The students mingle with the choir

The District Commissioner (left) and Toima with the commemorative plaque for the secondary school building

A word of thanks from Toima Kiroya, chairman of our partner organisation ECLAT, at the end of the project:

We thank you for your generous donation to our society. We are very happy about your support. Thanks to your donation, we were able to achieve our goal and improve educational opportunities in our backward society. You really make the difference for us and we are very grateful to you.

Vocational Training Centre

The guests of honour during the handover ceremony for the handicraft centre

A few days earlier, on 26 November 2021, the second stage of the Vocational Training Centre was handed over to VETA, the state authority for the training of craftsmen, which also runs the centre. Thanks to the financial support of the German Federal Ministry for Economic Cooperation and Development and DER Touristik, locksmiths and carpenters are now also trained there alongside bricklayers, both boys and girls. ECLAT has been working intensively on the construction of the centre for the last 1¼ years. The two workshop halls are particularly impressive – they are also of central importance for vocational craft training in Tanzania and have been adequately expanded and equipped. The classrooms, the multi-purpose dining hall, the toilets and washing facilities and the dormitory also make a good impression. VETA is involved in the project through the construction of houses for the training staff and the dormitory for the girls; but these construction projects will only be finished in a couple of weeks later. The night before the opening, the centre was connected to the public power grid, so that heavy machinery can be put into operation, for which solar power is not sufficient.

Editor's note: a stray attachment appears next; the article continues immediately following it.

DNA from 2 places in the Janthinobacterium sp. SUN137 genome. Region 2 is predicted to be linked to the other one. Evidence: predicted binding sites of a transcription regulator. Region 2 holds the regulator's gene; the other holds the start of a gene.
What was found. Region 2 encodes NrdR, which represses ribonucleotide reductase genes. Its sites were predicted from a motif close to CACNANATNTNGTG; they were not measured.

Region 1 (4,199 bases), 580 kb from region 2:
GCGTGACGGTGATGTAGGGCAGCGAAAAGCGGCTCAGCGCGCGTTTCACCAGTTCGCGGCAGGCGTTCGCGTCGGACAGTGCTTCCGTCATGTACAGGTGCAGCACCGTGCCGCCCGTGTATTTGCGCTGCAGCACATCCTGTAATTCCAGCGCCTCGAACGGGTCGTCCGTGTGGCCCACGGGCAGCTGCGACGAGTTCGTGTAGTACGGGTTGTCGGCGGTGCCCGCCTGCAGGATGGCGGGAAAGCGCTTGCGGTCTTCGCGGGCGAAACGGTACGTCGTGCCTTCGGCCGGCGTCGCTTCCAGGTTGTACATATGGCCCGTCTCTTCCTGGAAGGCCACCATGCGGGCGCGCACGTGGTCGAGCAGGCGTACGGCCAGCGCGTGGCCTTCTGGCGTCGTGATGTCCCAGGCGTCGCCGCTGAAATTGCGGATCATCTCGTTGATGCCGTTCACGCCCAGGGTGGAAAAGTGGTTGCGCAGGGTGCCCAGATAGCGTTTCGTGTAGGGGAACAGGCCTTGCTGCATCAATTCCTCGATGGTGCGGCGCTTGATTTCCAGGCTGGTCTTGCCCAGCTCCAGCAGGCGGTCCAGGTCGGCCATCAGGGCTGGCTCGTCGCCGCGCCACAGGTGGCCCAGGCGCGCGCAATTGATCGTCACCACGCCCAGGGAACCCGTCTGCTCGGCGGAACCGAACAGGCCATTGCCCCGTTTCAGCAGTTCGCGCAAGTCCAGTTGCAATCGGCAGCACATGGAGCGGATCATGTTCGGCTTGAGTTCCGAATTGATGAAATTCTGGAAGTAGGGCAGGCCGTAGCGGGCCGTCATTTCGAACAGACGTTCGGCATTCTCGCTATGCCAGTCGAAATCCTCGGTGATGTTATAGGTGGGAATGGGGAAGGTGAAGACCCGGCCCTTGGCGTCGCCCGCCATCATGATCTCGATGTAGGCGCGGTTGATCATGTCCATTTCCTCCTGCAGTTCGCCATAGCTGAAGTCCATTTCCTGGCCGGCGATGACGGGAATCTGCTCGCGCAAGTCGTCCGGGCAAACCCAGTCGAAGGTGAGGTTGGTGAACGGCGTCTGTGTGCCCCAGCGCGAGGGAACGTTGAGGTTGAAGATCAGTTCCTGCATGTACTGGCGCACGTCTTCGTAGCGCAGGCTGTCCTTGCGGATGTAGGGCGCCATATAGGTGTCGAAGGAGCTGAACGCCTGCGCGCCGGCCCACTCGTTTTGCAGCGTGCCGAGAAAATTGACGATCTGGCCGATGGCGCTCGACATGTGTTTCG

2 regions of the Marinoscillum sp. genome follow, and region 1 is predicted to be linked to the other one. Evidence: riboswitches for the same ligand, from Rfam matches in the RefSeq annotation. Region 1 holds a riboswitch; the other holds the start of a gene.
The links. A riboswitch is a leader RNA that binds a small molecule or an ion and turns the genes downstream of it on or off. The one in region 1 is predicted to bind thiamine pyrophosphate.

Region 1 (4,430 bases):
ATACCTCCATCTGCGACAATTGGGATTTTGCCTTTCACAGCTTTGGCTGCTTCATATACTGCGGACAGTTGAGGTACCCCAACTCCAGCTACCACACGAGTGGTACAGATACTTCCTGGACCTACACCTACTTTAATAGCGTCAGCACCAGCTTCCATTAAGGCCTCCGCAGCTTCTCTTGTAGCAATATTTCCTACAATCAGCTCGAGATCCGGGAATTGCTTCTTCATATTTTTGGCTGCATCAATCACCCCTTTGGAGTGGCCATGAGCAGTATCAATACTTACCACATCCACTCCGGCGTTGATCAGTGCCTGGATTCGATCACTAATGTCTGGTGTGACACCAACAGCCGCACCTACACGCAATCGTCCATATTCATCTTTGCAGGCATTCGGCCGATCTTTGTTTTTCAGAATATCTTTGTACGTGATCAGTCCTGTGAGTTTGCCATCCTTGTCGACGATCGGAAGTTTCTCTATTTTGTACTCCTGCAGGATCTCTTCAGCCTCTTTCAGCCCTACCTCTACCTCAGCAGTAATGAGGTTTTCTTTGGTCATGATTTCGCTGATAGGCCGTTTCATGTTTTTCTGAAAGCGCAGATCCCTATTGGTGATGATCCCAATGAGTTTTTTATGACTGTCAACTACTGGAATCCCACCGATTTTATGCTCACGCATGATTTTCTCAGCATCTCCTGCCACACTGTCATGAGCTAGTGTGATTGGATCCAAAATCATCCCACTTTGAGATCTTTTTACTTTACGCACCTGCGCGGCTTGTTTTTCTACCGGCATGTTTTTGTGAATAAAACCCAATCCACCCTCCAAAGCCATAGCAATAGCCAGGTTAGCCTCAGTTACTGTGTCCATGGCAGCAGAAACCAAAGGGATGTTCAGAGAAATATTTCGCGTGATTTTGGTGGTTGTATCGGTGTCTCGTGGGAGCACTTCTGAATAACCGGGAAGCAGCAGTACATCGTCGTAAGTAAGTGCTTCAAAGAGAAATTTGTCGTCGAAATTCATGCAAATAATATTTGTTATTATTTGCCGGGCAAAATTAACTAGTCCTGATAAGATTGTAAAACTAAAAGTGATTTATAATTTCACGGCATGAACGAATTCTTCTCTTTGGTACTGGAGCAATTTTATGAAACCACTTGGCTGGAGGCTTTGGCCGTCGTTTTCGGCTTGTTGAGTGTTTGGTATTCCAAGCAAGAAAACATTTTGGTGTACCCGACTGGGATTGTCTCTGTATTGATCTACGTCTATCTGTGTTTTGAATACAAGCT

The guest of honour at this event was Makongoro Nyerere, Regional Commissioner of Manyara and son of the state founder Julius Nyerere. Numerous VETA representatives from the district and the region took part, as well as from the headquarters in Dodoma and Dar es Salaam. They all, but especially the chairman of the VETA National Board, Peter Maduki, thanked ECLAT and upendo for the construction of the centre. VETA has also accepted our request to run this centre as a place for dual vocational training – especially for the youth from the district – although this is not in line with their own rules.

Handicraft students

Up to now, young people who could not qualify for academic training at school have not had a chance to learn a trade in the district. Now, however, they can learn something instead of trying their luck in the big cities of the country or going back to their villages to herd cattle, sheep and goats like their ancestors and start families at a young age. Instead, they can settle in the district and contribute to the economic development of their homeland.

Photos: Rüdiger Fessel (2021)

© upendo e.V
Fotos © Rüdiger Fessel
Design & techn. Implementierung: netzwerkstudio
Verantwortlich für Inhalte: Fred Heimbach
Übersetzungen: Marita Sand